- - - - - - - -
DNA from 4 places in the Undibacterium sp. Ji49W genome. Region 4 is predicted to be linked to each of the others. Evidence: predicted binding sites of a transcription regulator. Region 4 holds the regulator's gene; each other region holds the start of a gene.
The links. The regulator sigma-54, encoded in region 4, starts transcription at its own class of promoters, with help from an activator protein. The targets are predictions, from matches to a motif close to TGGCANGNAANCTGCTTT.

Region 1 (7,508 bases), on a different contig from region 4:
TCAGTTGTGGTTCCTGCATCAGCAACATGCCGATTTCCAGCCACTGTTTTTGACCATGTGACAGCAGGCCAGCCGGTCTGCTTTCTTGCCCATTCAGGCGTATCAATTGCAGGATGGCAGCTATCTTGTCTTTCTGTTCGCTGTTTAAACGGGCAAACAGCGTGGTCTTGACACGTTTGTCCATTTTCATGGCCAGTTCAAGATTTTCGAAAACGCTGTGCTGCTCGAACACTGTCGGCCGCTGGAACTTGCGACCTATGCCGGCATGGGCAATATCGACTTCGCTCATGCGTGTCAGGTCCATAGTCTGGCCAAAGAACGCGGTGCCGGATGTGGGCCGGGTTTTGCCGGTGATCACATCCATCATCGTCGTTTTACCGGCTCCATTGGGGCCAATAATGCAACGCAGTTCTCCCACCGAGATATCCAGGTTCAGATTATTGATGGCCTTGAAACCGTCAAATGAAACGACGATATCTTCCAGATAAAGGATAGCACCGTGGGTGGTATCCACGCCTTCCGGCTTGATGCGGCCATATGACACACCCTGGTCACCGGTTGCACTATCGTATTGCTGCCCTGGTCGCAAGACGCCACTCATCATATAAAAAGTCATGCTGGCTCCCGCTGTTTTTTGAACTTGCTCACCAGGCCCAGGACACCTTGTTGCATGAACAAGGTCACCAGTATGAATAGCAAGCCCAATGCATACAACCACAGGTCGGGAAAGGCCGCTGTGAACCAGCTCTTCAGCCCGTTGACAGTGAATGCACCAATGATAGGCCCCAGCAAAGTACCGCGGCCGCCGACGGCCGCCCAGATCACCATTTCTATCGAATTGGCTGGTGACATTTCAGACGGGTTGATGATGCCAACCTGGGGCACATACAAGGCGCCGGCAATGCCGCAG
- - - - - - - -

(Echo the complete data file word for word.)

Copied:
DNA from 4 places in the Undibacterium sp. Ji49W genome. Region 4 is predicted to be linked to each of the others. Evidence: predicted binding sites of a transcription regulator. Region 4 holds the regulator's gene; each other region holds the start of a gene.
The links. The regulator sigma-54, encoded in region 4, starts transcription at its own class of promoters, with help from an activator protein. The targets are predictions, from matches to a motif close to TGGCANGNAANCTGCTTT.

Region 1 (7,508 bases), on a different contig from region 4:
TCAGTTGTGGTTCCTGCATCAGCAACATGCCGATTTCCAGCCACTGTTTTTGACCATGTGACAGCAGGCCAGCCGGTCTGCTTTCTTGCCCATTCAGGCGTATCAATTGCAGGATGGCAGCTATCTTGTCTTTCTGTTCGCTGTTTAAACGGGCAAACAGCGTGGTCTTGACACGTTTGTCCATTTTCATGGCCAGTTCAAGATTTTCGAAAACGCTGTGCTGCTCGAACACTGTCGGCCGCTGGAACTTGCGACCTATGCCGGCATGGGCAATATCGACTTCGCTCATGCGTGTCAGGTCCATAGTCTGGCCAAAGAACGCGGTGCCGGATGTGGGCCGGGTTTTGCCGGTGATCACATCCATCATCGTCGTTTTACCGGCTCCATTGGGGCCAATAATGCAACGCAGTTCTCCCACCGAGATATCCAGGTTCAGATTATTGATGGCCTTGAAACCGTCAAATGAAACGACGATATCTTCCAGATAAAGGATAGCACCGTGGGTGGTATCCACGCCTTCCGGCTTGATGCGGCCATATGACACACCCTGGTCACCGGTTGCACTATCGTATTGCTGCCCTGGTCGCAAGACGCCACTCATCATATAAAAAGTCATGCTGGCTCCCGCTGTTTTTTGAACTTGCTCACCAGGCCCAGGACACCTTGTTGCATGAACAAGGTCACCAGTATGAATAGCAAGCCCAATGCATACAACCACAGGTCGGGAAAGGCCGCTGTGAACCAGCTCTTCAGCCCGTTGACAGTGAATGCACCAATGATAGGCCCCAGCAAAGTACCGCGGCCGCCGACGGCCGCCCAGATCACCATTTCTATCGAATTGGCTGGTGACATTTCAGACGGGTTGATGATGCCAACCTGGGGCACATACAAGGCGCCGGCAATGCCGCAG